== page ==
Questionnaires that utilize a scale that provides response options from "strongly disagree" to "strongly agree" are often used to gain insights and measure attitudes or opinions.
However, there are often questions that require reverse scoring. This is the case when certain questions are phrased negatively or inversely in comparison to others in the questionnaire.
In this blog post, we will explore the 13 reverse-scoring questions used in the Deep Dive survey and explain the underlying meaning behind the scores and graphs obtained through their analysis.
Reverse-scored questions in Deep Dive survey:
- I am actively looking for another job.
- If I was offered a job with another employer, I would accept it.
- I am thinking about leaving the company.
- My work tasks overlap.
- I get conflicting requests from two or more people at work.
- My team lead often delays making important decisions.
- I believe that some things I do should be done differently.
- Sometimes I feel like my job is meaningless.
- I often work overtime.
- I often feel "drained" because of work.
- In my free time, I am worried about my job.
- The demands of my job interfere with my private and family life.
- I think that changes in my company are too frequent.
To illustrate this concept, consider positively worded questions such as "I enjoy doing my job.” and negatively worded questions such as "Sometimes I feel like my job is meaningless."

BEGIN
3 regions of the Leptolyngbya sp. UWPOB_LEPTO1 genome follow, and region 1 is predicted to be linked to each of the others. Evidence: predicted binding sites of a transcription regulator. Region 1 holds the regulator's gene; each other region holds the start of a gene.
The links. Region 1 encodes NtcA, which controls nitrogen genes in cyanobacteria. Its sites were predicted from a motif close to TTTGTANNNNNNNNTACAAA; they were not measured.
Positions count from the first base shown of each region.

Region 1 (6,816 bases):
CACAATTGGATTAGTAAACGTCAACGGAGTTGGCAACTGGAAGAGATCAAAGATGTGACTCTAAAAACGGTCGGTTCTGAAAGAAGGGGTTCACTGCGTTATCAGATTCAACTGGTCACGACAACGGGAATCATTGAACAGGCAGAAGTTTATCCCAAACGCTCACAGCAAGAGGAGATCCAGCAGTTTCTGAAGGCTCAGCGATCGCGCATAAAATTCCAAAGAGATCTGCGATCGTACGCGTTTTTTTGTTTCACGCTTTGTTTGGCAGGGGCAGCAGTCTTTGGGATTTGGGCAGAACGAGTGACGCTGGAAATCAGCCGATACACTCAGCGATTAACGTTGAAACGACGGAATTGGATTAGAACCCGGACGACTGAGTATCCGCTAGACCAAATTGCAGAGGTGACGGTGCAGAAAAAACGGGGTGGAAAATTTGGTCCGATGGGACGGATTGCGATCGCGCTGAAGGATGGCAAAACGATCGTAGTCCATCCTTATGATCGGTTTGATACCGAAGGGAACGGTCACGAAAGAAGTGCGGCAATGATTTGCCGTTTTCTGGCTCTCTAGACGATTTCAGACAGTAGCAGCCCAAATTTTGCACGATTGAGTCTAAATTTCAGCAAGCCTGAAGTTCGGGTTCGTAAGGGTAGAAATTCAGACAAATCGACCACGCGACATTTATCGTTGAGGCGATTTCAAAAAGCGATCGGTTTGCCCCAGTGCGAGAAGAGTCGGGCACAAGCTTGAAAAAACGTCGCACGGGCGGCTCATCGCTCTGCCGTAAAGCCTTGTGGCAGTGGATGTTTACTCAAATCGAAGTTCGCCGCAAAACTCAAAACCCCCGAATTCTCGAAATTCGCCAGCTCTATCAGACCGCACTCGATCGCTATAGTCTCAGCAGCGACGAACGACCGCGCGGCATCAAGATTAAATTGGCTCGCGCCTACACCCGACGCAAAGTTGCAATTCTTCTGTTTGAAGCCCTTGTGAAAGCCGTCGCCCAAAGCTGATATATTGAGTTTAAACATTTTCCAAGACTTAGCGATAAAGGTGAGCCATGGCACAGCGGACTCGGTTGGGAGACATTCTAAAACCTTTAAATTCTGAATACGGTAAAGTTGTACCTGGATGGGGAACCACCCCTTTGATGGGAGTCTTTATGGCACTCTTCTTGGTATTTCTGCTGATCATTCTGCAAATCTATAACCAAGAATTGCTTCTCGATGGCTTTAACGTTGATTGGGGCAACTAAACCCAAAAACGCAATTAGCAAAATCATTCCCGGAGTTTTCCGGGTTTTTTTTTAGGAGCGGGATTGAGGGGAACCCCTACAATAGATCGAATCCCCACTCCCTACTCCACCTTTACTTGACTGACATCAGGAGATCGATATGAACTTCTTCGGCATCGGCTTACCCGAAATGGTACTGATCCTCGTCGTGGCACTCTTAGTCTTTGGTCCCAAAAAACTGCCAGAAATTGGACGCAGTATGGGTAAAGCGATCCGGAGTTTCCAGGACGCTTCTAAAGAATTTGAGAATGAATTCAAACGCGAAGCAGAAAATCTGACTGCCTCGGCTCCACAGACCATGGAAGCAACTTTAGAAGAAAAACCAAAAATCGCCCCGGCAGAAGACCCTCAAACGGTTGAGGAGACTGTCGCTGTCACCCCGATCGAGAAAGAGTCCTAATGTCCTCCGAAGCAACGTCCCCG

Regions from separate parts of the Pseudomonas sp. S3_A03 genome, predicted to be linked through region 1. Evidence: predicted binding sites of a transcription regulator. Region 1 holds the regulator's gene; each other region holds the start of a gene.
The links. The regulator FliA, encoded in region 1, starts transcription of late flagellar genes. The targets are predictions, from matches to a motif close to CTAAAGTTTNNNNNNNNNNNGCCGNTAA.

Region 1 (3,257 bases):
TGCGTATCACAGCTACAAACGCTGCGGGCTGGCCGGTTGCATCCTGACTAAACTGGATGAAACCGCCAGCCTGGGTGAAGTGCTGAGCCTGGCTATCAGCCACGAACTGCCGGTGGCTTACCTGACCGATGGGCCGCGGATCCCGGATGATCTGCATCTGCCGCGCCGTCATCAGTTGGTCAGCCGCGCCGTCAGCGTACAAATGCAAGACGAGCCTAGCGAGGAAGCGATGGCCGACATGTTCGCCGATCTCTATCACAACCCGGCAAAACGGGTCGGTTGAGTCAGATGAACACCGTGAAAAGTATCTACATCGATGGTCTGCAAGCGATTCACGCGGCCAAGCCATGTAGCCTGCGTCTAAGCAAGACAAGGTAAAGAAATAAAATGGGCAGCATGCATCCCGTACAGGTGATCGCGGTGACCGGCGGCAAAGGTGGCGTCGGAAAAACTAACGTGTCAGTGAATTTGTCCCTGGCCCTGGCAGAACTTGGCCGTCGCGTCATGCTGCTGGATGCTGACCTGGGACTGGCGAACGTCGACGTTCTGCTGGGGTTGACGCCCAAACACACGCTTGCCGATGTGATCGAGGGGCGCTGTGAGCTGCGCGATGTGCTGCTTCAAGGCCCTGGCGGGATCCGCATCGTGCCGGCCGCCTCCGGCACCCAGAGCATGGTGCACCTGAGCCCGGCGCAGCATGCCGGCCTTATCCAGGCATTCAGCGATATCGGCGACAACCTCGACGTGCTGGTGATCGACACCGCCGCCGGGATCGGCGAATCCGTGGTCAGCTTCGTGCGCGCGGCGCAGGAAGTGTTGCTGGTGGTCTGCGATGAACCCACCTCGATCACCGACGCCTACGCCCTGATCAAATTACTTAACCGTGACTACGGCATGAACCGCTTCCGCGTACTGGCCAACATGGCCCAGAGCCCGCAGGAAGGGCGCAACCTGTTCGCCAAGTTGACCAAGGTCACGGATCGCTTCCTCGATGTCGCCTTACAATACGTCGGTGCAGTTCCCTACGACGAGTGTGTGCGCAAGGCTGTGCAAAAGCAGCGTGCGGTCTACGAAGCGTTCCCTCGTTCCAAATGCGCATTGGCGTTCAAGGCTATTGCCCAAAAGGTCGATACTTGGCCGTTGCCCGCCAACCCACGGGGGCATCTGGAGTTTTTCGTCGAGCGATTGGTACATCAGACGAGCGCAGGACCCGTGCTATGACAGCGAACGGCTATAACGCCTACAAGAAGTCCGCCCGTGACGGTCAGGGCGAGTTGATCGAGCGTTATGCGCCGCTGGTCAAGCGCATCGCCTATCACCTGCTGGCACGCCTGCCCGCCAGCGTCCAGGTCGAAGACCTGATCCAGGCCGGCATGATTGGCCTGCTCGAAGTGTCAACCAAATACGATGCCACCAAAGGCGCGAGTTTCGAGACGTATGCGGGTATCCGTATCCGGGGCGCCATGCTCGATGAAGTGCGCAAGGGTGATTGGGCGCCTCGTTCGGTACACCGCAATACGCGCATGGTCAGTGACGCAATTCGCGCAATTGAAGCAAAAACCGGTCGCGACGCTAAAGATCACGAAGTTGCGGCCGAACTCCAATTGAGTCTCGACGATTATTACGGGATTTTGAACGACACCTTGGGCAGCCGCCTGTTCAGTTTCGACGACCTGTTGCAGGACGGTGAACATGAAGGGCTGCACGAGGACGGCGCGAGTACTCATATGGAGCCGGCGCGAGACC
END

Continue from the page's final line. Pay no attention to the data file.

Typically, a numerical scoring scale is assigned to each response option, where "Strongly disagree" is assigned a score of 0, "Mostly disagree" = 1, "Somewhat disagree" = 2, "Somewhat agree" = 3, "Mostly agree" = 4, and "Strongly agree" = 5. This rating is suitable for positively worded questions, but cannot be directly applied to negatively worded questions. Instead, we employ a technique known as reverse scoring.
Reverse scoring means that the numerical rating is rotated in the opposite direction for negatively worded questions. Using our previous example, "strongly disagree" would now receive a score of 5, "Mostly disagree" = 4, "Somewhat disagree" = 3, "Somewhat agree" becomes 2, and "Mostly agree" = 1, and Strongly agree is scored as 0.
Thus, when employees respond to a reverse-scored question with a 5 ("strongly agree"), it indicates a strong disagreement or negative sentiment regarding the statement. By converting the response to 0, the tool highlights these significant concerns and prompts management and HR professionals to take immediate action to rectify the underlying issues causing dissatisfaction or disengagement.
Conversely, if employees respond with a lower agreement score (e.g., 0), reverse scoring converts it to 5, signaling a high level of agreement or positive sentiment. These responses provide valuable insights into areas where the organization excels and can serve as leverage points to enhance overall employee satisfaction.
Additionally, Luppa's new graphs now include a handy little flag to clearly mark reverse-scored questions, making it even easier for clients analyzing results to distinguish them.
Continue reading our blogs to learn more about employee engagement and concrete tools that will help you with employee retention.